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Aust N Z J Psychiatry. 2011 Mar;45(3):249-60. doi: 10.3109/00048674.2010.531459.

Correlates of antidepressant and anxiolytic, hypnotic or sedative medication use in an Australian community sample.

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School of Population Health, The University of Queensland, Queensland Centre for Mental Health Research, Australia.



To explore the rates and correlates of antidepressant (AD) and anxiolytic, hypnotic or sedative (AHS) medication use in Australia, and describe possible reasons for their use.


Analysis of data from the 2007 National Survey of Mental Health and Wellbeing, a nationally representative household survey of 8841 Australians aged 16 to 85 years. Two primary outcome variables: (i) use of any AD medication; and (ii) use of any AHS medication, in the past 2 weeks.


Rates of AD and AHS medication use were 6.8% and 4.7% respectively. AD and AHS medication use were each associated with 12-month affective or anxiety disorder, age, chronic physical illness, sleep difficulties, and impaired role functioning. Psychological distress and lifetime affective or anxiety disorder or 12-month symptoms were associated with AD use; being previously married was associated with AHS use. Potential reasons for use are complex. Almost one third (30.6%) of AD users and half (49.2%) of AHS users did not report symptoms consistent with a 12-month or lifetime affective or anxiety disorder. Chronic physical illness was reported by 68.8% of AD users and 73.5% of AHS users, around half of whom had a 12-month mental disorder. People with mental-physical comorbidity had especially high rates of AD and AHS use. People with musculoskeletal and other conditions that may involve chronic pain had elevated rates of AD and AHS use, even in the absence of a mental disorder.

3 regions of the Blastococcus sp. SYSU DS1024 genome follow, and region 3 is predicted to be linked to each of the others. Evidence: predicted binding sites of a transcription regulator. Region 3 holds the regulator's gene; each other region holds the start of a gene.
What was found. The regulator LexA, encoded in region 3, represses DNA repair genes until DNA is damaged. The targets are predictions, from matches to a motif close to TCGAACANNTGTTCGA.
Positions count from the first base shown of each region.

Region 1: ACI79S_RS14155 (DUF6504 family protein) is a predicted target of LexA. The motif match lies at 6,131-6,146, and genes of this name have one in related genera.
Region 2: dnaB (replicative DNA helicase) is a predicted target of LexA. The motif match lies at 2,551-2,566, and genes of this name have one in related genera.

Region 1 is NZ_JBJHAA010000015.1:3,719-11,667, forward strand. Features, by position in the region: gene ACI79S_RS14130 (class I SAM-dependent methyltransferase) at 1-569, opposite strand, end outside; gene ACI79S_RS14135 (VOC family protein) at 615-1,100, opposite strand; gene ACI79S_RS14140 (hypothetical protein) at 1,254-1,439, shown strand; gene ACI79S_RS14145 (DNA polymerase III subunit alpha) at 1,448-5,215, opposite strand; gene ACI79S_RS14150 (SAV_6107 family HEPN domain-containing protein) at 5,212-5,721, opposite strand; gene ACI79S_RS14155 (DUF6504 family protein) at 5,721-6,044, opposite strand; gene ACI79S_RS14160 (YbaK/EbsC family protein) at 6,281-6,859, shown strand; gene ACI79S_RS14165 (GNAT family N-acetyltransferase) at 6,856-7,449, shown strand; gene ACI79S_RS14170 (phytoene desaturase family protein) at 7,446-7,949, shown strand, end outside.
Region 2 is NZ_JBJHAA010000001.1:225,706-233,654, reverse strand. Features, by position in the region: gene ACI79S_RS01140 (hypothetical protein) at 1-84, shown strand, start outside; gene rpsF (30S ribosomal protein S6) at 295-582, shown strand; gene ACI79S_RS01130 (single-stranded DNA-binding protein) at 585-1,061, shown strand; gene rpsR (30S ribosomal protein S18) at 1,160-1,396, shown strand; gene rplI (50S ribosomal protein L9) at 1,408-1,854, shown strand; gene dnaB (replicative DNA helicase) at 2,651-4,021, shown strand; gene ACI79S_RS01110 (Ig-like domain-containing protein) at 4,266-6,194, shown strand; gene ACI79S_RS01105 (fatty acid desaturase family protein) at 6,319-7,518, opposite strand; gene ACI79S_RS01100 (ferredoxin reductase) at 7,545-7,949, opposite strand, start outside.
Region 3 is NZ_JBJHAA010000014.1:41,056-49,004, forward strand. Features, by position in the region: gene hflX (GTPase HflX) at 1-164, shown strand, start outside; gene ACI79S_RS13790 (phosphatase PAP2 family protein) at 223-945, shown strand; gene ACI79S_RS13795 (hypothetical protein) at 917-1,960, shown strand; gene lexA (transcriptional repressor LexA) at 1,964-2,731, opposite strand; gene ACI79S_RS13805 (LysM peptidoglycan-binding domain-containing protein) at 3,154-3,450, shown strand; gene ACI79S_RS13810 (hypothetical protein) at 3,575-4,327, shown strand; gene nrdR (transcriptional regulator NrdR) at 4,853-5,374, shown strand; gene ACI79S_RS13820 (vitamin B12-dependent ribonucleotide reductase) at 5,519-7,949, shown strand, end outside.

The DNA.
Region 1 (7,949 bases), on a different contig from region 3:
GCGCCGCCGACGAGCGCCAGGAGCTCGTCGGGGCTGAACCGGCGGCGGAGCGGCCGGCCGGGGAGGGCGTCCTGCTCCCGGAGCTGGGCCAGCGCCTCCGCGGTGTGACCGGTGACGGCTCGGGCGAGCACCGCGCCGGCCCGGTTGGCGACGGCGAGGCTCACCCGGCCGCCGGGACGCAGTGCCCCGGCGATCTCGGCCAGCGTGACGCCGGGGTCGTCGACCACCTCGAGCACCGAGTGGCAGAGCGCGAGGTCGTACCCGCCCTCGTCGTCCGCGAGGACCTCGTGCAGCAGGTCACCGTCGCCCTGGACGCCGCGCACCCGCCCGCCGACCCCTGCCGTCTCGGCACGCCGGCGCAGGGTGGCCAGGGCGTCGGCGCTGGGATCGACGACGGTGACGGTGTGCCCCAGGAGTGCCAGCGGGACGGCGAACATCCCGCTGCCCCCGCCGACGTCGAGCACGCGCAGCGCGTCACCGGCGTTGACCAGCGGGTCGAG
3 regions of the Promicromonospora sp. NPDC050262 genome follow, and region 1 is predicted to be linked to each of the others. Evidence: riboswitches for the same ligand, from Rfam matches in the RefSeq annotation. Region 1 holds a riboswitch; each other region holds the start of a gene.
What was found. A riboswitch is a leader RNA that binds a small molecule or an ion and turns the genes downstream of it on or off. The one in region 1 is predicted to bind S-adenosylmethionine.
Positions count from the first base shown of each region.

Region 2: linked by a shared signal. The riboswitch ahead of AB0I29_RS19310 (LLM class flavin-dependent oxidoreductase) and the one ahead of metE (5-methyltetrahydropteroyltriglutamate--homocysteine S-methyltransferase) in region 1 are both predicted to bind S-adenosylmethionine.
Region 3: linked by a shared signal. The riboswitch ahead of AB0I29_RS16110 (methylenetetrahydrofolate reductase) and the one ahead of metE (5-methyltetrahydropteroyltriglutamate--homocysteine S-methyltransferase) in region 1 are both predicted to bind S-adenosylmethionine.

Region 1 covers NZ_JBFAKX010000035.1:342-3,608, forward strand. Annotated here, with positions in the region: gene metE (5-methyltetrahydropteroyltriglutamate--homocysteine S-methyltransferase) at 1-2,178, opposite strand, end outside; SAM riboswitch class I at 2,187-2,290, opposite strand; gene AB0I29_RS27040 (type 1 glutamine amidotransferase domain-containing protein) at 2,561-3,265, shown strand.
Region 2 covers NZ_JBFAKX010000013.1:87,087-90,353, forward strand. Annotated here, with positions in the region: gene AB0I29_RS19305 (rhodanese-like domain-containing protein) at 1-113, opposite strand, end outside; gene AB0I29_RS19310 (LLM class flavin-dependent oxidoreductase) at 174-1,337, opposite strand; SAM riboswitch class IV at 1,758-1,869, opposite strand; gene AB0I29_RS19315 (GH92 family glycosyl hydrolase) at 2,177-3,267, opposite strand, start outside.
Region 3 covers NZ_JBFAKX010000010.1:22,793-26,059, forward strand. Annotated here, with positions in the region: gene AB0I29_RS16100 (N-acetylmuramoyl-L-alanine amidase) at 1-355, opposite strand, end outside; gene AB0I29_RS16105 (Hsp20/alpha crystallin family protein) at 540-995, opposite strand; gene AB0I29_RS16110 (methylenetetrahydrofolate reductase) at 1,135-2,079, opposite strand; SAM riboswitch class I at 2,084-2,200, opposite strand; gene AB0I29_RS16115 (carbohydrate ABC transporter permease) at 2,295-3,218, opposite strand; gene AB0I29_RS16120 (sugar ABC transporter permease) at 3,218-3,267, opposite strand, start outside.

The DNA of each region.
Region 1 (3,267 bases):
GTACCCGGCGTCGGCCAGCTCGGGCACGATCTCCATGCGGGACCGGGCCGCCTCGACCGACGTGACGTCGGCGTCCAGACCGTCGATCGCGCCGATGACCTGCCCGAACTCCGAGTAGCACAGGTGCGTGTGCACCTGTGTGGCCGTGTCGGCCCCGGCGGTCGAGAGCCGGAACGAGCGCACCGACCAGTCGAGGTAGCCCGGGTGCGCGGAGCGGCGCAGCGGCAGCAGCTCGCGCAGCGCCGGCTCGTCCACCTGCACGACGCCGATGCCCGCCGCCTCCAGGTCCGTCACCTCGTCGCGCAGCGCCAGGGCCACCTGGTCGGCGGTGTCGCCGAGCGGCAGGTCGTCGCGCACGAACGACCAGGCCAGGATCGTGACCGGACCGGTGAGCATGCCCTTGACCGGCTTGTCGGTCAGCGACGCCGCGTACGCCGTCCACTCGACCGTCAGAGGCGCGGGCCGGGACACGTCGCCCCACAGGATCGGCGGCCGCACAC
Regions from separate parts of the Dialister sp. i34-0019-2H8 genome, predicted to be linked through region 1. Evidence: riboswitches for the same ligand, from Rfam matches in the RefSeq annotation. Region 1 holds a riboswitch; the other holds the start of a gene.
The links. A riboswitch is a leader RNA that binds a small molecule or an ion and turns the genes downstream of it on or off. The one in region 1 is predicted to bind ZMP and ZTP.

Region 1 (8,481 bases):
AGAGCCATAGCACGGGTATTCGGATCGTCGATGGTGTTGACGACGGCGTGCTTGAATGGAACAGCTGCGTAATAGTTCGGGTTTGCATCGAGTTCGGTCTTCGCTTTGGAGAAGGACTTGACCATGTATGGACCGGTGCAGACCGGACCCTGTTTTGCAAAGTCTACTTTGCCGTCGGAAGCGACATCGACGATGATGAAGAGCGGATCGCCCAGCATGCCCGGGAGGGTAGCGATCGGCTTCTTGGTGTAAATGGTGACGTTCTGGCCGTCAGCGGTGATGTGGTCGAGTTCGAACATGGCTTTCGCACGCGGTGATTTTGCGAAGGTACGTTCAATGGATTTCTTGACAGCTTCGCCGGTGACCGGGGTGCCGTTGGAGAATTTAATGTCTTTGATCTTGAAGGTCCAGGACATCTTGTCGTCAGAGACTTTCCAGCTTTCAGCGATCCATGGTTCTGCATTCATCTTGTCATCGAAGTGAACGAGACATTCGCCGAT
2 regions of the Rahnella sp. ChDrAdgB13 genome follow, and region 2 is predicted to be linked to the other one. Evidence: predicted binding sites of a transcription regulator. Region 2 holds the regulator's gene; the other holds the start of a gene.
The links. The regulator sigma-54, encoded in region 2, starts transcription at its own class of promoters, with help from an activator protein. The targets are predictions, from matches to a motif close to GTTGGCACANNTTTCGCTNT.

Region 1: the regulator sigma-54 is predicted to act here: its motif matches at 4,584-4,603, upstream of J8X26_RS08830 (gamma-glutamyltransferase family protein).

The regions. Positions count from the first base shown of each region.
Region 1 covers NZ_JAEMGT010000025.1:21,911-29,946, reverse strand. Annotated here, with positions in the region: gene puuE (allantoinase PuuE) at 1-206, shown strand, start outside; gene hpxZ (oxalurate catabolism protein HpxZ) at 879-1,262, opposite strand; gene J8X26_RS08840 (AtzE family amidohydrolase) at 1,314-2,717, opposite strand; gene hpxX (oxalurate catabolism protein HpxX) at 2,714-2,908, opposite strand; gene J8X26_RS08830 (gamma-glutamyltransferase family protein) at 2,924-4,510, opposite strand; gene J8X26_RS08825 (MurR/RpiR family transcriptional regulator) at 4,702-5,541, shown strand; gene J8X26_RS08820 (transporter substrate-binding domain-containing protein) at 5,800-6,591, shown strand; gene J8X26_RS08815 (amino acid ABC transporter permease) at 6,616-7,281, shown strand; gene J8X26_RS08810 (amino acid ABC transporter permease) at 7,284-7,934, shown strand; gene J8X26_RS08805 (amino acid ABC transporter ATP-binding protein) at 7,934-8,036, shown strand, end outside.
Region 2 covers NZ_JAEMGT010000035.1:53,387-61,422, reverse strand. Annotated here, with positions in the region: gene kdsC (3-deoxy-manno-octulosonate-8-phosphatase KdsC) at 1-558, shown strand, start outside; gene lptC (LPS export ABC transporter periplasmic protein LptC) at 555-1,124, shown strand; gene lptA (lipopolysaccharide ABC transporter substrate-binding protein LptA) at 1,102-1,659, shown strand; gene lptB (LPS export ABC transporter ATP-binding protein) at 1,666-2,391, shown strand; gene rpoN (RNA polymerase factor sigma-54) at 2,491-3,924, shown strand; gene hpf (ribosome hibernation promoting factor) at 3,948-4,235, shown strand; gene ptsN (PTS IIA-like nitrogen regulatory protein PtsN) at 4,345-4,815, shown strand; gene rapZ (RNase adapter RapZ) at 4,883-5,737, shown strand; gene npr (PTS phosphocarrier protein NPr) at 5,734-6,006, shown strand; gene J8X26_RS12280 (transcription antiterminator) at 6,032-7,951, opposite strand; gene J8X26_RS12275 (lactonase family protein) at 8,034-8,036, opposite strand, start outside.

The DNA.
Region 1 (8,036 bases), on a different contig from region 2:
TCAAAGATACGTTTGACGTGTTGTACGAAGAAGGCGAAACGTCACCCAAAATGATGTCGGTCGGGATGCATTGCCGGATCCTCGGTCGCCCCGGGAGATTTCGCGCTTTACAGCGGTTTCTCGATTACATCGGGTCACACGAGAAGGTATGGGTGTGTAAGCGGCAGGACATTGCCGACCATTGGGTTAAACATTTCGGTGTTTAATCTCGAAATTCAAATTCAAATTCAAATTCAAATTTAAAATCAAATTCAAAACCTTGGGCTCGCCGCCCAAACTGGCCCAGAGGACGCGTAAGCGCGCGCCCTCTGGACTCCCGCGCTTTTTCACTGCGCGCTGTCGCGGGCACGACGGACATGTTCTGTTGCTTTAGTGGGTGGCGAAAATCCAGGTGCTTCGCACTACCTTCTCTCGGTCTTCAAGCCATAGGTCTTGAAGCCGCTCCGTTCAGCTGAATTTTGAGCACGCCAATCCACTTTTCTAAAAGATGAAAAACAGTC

Low rates of medication use in younger adults and high rates of AHS use in older people warrant further investigation. Many AD and AHS users were not assessed as having an affective or anxiety disorder, suggesting that these medications are frequently used for other indications. Findings call for further research to explore the relationship between mental disorders, physical conditions and medication use.

[Indexed for MEDLINE]

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